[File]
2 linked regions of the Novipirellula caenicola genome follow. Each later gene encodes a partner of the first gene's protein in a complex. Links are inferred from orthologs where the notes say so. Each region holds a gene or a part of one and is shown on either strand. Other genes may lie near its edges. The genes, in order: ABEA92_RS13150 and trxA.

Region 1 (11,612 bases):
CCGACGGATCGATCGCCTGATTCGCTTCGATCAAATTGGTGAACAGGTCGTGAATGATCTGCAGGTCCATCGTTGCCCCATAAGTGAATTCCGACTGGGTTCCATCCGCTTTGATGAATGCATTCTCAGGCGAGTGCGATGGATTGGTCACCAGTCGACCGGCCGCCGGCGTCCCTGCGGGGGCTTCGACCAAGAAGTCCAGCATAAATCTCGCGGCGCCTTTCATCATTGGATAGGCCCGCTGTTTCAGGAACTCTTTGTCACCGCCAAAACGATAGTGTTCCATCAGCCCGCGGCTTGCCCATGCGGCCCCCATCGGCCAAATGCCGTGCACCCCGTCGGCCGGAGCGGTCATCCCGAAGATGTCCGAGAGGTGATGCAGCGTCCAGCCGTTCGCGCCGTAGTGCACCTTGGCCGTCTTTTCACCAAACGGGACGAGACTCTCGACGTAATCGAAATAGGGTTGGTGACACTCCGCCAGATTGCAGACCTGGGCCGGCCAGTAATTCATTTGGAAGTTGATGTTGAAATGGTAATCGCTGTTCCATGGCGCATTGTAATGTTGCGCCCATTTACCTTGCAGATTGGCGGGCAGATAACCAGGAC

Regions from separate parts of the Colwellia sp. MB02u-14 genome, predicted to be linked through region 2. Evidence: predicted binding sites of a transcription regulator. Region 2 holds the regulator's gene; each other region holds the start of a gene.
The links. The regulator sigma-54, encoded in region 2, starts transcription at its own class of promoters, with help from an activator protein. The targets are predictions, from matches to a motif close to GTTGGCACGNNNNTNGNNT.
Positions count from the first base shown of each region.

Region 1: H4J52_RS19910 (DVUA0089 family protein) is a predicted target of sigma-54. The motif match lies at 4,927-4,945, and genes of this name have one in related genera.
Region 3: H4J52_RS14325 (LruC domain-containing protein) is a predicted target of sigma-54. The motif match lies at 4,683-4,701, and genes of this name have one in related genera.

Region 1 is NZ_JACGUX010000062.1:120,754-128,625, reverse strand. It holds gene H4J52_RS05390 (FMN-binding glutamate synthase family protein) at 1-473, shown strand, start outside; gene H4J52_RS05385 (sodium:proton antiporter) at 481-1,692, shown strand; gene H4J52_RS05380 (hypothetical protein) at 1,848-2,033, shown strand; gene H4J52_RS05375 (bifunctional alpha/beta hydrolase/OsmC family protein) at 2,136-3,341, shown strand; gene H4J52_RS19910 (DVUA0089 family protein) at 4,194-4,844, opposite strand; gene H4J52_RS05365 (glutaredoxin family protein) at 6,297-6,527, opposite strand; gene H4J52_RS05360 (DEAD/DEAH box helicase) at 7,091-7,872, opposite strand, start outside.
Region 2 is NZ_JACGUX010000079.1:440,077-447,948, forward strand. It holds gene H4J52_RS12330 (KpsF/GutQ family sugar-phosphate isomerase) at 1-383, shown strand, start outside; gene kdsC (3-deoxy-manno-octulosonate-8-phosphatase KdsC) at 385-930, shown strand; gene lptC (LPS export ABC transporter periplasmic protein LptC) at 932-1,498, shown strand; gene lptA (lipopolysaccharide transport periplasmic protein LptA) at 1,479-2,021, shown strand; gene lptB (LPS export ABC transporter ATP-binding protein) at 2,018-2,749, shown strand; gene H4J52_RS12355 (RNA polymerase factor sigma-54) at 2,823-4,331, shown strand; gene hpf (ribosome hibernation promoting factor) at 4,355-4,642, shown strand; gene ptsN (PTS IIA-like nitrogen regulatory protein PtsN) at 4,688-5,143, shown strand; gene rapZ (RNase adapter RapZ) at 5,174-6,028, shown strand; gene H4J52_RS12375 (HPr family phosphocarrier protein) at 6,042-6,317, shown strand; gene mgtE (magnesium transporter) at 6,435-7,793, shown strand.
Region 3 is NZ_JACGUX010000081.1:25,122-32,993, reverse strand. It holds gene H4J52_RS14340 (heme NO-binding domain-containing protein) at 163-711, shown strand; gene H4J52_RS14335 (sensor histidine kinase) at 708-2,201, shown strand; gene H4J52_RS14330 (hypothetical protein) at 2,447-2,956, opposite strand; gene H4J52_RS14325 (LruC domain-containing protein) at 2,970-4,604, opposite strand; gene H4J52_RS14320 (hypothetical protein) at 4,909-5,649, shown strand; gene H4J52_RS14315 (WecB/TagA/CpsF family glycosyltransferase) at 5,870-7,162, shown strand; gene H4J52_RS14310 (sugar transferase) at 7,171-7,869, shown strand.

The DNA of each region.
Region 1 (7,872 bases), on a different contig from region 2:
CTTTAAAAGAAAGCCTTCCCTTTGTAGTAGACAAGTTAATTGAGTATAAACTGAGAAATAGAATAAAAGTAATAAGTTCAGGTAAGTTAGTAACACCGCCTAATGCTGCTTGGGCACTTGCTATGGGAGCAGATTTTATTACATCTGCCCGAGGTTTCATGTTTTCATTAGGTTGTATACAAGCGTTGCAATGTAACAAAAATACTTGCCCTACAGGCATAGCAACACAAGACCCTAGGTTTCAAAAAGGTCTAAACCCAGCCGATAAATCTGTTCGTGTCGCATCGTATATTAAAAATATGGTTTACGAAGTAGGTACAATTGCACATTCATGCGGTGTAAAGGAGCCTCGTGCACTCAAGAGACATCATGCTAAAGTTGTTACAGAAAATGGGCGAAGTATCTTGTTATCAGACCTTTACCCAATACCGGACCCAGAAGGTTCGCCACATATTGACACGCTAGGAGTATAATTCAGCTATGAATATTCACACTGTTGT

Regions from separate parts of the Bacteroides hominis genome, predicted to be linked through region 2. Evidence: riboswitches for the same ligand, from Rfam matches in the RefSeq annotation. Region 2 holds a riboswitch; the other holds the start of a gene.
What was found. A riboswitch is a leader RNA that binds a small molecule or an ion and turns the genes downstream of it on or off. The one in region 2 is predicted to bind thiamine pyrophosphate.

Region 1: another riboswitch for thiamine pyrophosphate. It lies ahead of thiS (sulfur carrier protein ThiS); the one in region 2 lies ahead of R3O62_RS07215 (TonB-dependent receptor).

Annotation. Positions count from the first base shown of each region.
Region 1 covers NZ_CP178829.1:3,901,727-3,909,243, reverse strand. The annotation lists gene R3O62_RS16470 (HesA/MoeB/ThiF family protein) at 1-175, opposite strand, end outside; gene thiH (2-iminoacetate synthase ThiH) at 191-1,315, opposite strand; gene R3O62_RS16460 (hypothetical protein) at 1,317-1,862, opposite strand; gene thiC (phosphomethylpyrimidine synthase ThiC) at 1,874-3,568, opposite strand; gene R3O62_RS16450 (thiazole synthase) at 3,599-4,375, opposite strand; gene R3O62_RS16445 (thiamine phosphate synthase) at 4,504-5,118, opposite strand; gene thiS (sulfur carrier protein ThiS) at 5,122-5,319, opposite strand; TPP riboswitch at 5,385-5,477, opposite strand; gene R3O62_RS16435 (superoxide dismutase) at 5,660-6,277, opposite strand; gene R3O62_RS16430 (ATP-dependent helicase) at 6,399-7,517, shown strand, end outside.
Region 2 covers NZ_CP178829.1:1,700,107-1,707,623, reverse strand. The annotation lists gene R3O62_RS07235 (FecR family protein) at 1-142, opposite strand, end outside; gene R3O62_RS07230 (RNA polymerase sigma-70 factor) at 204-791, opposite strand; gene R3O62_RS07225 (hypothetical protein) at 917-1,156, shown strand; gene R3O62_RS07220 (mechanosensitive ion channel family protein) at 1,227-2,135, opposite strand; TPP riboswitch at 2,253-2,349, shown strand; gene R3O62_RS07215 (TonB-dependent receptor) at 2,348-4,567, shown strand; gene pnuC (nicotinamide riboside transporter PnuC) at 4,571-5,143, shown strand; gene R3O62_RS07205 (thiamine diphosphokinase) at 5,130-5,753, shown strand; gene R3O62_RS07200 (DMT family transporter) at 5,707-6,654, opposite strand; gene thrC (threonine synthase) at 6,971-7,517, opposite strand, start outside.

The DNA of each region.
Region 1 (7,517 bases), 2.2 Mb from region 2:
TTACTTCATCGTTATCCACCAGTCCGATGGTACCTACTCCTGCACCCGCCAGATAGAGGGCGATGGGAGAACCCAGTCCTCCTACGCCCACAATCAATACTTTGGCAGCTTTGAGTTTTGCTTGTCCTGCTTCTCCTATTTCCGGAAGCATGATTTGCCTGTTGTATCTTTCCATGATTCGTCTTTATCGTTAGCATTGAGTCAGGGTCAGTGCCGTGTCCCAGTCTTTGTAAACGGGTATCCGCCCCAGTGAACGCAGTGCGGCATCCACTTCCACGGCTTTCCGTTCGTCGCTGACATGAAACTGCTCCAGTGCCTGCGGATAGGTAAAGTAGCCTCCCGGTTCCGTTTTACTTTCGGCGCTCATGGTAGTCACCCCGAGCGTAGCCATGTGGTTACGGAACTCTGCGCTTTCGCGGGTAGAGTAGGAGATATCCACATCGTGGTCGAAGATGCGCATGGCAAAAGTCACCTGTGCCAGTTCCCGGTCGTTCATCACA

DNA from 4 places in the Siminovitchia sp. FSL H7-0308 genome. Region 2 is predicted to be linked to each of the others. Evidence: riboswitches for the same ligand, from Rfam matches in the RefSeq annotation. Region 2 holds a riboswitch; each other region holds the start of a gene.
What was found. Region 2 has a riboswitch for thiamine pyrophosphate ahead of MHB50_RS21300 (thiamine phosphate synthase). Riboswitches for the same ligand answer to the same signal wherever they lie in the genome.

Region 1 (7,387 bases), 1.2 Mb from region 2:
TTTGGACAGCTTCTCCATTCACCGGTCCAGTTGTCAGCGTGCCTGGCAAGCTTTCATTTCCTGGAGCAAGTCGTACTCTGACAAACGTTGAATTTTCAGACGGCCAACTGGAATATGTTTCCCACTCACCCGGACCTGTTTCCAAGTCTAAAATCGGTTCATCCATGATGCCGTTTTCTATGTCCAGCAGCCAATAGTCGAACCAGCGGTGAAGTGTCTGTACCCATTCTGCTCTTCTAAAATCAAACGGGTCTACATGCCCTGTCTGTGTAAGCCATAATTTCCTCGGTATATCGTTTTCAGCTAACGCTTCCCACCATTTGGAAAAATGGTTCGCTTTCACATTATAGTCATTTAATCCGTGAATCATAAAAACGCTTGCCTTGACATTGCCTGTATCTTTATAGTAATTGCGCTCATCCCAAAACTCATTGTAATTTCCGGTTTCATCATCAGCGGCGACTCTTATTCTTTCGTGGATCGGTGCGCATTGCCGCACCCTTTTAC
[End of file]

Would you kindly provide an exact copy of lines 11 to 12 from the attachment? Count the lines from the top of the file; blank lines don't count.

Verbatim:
Region 3 is NZ_JACGUX010000081.1:25,122-32,993, reverse strand. It holds gene H4J52_RS14340 (heme NO-binding domain-containing protein) at 163-711, shown strand; gene H4J52_RS14335 (sensor histidine kinase) at 708-2,201, shown strand; gene H4J52_RS14330 (hypothetical protein) at 2,447-2,956, opposite strand; gene H4J52_RS14325 (LruC domain-containing protein) at 2,970-4,604, opposite strand; gene H4J52_RS14320 (hypothetical protein) at 4,909-5,649, shown strand; gene H4J52_RS14315 (WecB/TagA/CpsF family glycosyltransferase) at 5,870-7,162, shown strand; gene H4J52_RS14310 (sugar transferase) at 7,171-7,869, shown strand.

The DNA of each region.